Though most democratic workplace movements logically start bottom up with the workers, there is an emerging group of consultants advising owners and management on this approach to be more efficient, innovative and to foster a healthier culture. Notable among them is former McKinsey partner Frederic Laloux who wrote Reinventing Organizations.
The book starts with a comparison of organizational leadership styles with inspiration from Integral Theorist Ken Wilber that goes from primitive (Red) to evolutionary (Teal). It then shares the qualities and practices of "Teal" companies along with the deep personal and organizational problems they address. Teal is a fuzzy, somewhat inconsistent designation different than a co-operative. The latter refers specifically to a member ownership structure whereas with Teal, ownership isn't necessarily shared by workers and some companies are more mission-driven than truly self-managed.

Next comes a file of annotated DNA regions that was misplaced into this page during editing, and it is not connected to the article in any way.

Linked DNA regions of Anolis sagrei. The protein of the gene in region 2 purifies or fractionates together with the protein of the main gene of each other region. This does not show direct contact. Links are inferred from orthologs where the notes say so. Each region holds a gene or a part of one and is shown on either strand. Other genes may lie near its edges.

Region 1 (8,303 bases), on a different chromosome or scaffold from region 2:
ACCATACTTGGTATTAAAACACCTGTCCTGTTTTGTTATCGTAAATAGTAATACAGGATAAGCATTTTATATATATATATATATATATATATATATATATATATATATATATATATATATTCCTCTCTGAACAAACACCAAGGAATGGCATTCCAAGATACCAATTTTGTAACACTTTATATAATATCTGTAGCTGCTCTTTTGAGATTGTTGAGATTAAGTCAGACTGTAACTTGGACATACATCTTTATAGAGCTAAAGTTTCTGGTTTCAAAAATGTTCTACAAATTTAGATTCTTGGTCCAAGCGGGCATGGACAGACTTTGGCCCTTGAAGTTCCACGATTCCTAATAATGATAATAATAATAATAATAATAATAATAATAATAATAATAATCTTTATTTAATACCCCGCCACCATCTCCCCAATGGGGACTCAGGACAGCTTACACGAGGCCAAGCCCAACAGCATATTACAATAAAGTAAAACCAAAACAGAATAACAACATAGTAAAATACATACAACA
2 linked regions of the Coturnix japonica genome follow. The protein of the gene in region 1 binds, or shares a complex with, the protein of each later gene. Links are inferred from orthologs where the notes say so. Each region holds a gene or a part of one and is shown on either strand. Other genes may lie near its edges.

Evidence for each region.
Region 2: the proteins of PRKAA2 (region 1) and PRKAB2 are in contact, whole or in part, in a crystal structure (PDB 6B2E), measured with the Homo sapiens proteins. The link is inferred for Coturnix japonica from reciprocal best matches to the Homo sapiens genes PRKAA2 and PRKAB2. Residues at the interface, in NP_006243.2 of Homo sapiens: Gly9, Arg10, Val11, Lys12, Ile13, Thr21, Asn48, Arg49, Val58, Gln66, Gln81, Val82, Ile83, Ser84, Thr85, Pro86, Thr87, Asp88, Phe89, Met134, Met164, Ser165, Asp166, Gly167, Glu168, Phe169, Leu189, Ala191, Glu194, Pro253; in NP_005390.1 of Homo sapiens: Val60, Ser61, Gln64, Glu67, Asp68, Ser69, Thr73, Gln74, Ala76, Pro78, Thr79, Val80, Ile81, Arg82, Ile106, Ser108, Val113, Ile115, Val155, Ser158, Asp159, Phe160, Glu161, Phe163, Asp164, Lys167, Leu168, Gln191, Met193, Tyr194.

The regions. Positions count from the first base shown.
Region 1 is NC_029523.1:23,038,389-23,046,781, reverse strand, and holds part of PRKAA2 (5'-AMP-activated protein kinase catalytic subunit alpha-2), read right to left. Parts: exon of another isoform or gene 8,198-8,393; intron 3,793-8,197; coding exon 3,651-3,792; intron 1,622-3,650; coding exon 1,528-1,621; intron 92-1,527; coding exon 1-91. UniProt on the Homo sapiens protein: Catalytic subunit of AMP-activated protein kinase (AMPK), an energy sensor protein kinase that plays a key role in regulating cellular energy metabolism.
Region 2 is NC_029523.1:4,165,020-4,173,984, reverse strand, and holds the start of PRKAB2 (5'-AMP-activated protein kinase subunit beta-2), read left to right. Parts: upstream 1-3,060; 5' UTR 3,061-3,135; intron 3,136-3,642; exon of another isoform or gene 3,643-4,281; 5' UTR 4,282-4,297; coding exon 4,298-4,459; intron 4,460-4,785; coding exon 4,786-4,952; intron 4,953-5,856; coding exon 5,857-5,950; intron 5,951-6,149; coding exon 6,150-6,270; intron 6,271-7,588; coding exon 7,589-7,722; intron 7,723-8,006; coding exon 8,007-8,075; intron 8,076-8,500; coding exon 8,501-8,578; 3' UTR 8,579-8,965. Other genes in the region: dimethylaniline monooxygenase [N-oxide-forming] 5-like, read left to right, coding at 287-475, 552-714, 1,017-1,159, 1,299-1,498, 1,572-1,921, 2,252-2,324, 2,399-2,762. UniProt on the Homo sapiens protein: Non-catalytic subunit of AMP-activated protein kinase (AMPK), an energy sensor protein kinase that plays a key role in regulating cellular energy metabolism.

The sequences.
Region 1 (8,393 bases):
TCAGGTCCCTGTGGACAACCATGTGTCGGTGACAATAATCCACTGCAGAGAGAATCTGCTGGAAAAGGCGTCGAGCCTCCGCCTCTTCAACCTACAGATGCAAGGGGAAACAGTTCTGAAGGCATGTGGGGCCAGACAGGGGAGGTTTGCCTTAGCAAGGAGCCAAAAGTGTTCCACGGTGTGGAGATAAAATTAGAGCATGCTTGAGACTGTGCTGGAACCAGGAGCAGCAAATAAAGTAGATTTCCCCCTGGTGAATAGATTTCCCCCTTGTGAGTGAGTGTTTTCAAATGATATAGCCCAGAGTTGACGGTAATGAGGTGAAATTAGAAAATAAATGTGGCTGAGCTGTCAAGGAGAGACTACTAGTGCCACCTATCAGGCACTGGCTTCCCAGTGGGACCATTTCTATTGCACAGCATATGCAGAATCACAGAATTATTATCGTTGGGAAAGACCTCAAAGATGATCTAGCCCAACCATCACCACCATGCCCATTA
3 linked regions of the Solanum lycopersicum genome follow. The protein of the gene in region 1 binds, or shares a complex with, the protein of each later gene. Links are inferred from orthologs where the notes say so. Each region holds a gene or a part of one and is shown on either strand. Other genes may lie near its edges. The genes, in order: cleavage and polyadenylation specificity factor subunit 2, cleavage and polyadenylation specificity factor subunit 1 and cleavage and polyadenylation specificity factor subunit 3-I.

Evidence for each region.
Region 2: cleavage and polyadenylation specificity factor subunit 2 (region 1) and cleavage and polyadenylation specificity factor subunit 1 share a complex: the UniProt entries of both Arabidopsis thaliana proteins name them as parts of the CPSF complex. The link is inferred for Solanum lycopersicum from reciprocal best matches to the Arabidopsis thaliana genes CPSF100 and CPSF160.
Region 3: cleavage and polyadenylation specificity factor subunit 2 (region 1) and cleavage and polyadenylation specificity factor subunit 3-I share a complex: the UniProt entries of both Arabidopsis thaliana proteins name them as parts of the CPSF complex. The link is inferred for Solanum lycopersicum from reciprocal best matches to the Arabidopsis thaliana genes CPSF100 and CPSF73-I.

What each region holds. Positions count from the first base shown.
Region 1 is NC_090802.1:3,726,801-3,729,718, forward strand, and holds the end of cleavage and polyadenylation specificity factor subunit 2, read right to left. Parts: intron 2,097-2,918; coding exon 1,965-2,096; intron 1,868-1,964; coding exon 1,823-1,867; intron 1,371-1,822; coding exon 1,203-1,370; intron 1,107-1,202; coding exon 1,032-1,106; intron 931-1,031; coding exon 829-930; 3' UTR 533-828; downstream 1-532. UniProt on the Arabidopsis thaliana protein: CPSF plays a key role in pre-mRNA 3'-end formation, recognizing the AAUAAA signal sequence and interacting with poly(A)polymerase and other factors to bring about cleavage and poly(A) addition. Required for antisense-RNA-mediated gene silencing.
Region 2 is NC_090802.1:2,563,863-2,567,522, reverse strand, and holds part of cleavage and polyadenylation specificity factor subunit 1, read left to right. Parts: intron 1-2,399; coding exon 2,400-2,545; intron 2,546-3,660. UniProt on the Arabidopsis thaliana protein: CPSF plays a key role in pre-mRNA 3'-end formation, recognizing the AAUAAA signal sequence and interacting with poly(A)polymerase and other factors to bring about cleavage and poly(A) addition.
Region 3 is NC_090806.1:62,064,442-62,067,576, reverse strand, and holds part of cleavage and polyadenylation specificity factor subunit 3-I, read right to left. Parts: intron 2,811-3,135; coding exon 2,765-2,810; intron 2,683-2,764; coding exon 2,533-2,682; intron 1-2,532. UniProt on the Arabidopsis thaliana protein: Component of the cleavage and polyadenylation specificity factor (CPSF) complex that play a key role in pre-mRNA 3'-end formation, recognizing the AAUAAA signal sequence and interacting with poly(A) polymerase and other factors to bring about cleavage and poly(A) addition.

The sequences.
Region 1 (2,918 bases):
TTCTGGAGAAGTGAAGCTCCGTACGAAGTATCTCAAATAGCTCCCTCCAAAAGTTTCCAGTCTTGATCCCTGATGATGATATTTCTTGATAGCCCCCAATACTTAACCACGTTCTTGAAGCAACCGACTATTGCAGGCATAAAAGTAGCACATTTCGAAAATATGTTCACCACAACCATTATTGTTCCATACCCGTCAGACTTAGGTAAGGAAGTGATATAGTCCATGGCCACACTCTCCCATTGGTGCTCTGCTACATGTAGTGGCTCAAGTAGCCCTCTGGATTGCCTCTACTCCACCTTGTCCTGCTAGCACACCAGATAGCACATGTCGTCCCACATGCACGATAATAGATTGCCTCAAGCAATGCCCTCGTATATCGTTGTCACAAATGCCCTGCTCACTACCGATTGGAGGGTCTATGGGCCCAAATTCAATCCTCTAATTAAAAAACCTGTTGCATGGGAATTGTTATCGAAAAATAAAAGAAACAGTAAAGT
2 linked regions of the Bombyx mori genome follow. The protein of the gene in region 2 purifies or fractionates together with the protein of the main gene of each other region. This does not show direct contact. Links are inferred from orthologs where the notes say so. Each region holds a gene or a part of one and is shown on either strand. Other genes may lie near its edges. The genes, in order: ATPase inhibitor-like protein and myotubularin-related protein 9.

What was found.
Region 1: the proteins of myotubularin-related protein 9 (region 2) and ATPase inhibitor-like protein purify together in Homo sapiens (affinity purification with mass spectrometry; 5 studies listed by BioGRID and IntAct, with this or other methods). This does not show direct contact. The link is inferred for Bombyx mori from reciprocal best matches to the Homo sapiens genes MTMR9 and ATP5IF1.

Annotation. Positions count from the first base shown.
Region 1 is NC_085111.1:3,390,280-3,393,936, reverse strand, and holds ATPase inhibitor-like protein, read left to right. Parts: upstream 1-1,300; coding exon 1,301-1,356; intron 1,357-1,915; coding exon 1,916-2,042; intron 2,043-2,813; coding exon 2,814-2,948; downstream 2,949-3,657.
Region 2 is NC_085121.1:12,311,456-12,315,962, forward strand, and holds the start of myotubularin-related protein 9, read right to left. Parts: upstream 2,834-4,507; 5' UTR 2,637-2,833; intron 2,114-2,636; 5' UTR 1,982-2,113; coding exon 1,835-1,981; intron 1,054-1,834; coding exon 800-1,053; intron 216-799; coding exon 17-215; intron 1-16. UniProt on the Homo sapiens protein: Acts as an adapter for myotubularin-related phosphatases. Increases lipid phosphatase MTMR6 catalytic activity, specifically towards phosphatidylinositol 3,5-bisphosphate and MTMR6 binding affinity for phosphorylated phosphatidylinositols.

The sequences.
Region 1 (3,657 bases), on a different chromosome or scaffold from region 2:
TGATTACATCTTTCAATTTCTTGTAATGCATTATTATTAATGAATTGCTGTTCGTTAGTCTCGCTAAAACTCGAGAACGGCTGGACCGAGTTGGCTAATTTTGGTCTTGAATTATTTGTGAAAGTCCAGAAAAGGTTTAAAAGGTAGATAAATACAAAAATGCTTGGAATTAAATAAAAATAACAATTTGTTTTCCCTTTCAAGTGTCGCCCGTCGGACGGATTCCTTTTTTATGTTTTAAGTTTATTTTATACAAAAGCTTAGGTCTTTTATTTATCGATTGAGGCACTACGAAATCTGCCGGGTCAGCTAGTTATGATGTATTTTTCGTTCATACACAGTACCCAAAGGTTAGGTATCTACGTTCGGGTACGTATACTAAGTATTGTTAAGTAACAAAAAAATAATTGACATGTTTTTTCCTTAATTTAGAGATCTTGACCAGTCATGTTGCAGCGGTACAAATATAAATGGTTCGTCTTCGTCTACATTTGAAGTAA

I think this space is interesting for a number of reasons. For many of us raised in a neoliberal culture to be ambitious and status-seeking, management strategy can be a more familiar and legitimate-sounding way of rethinking workplace dynamics than labor action. It also gives a path and a rationale for those who happened to have ended up on top to evolve. It also helps frame traditional corporations as sort of backwards and dysfunctional, a relic from an earlier stage of development instead of an innovative model for other sectors as they are often depicted. Describing common problems and giving concrete examples of self-management can expand workers' ideas of what's possible in the workplace, reinforce why change is needed, and how it can lead to better outcomes for all.